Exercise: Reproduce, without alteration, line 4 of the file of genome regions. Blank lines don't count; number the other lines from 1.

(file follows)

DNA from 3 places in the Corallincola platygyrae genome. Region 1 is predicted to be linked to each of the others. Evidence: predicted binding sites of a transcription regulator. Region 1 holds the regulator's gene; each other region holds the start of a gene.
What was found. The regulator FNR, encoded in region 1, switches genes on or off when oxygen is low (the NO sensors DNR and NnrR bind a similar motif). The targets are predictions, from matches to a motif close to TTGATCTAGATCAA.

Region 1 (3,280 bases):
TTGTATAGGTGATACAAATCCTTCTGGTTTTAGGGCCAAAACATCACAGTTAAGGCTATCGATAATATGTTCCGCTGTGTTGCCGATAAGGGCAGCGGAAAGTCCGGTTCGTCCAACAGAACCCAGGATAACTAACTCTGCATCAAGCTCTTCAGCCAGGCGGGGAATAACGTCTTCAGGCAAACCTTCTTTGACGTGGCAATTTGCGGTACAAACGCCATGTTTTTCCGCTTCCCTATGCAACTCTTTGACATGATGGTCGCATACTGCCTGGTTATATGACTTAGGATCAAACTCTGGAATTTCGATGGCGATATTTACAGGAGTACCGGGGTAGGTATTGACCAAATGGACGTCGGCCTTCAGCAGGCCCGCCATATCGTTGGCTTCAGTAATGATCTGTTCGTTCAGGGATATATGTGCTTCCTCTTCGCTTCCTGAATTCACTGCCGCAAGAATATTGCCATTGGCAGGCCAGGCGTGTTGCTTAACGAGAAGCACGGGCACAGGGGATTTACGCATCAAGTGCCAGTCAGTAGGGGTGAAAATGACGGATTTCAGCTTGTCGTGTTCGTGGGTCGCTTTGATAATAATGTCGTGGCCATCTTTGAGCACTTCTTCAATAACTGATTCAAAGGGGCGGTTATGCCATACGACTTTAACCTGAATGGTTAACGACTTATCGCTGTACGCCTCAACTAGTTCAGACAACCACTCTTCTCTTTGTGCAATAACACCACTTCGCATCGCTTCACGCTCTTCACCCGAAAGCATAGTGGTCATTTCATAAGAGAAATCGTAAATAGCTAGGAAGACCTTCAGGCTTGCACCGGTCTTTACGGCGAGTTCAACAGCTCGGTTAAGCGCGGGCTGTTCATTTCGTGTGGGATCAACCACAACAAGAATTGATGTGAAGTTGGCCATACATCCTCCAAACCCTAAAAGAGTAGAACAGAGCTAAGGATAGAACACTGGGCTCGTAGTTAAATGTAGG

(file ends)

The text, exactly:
TTGTATAGGTGATACAAATCCTTCTGGTTTTAGGGCCAAAACATCACAGTTAAGGCTATCGATAATATGTTCCGCTGTGTTGCCGATAAGGGCAGCGGAAAGTCCGGTTCGTCCAACAGAACCCAGGATAACTAACTCTGCATCAAGCTCTTCAGCCAGGCGGGGAATAACGTCTTCAGGCAAACCTTCTTTGACGTGGCAATTTGCGGTACAAACGCCATGTTTTTCCGCTTCCCTATGCAACTCTTTGACATGATGGTCGCATACTGCCTGGTTATATGACTTAGGATCAAACTCTGGAATTTCGATGGCGATATTTACAGGAGTACCGGGGTAGGTATTGACCAAATGGACGTCGGCCTTCAGCAGGCCCGCCATATCGTTGGCTTCAGTAATGATCTGTTCGTTCAGGGATATATGTGCTTCCTCTTCGCTTCCTGAATTCACTGCCGCAAGAATATTGCCATTGGCAGGCCAGGCGTGTTGCTTAACGAGAAGCACGGGCACAGGGGATTTACGCATCAAGTGCCAGTCAGTAGGGGTGAAAATGACGGATTTCAGCTTGTCGTGTTCGTGGGTCGCTTTGATAATAATGTCGTGGCCATCTTTGAGCACTTCTTCAATAACTGATTCAAAGGGGCGGTTATGCCATACGACTTTAACCTGAATGGTTAACGACTTATCGCTGTACGCCTCAACTAGTTCAGACAACCACTCTTCTCTTTGTGCAATAACACCACTTCGCATCGCTTCACGCTCTTCACCCGAAAGCATAGTGGTCATTTCATAAGAGAAATCGTAAATAGCTAGGAAGACCTTCAGGCTTGCACCGGTCTTTACGGCGAGTTCAACAGCTCGGTTAAGCGCGGGCTGTTCATTTCGTGTGGGATCAACCACAACAAGAATTGATGTGAAGTTGGCCATACATCCTCCAAACCCTAAAAGAGTAGAACAGAGCTAAGGATAGAACACTGGGCTCGTAGTTAAATGTAGG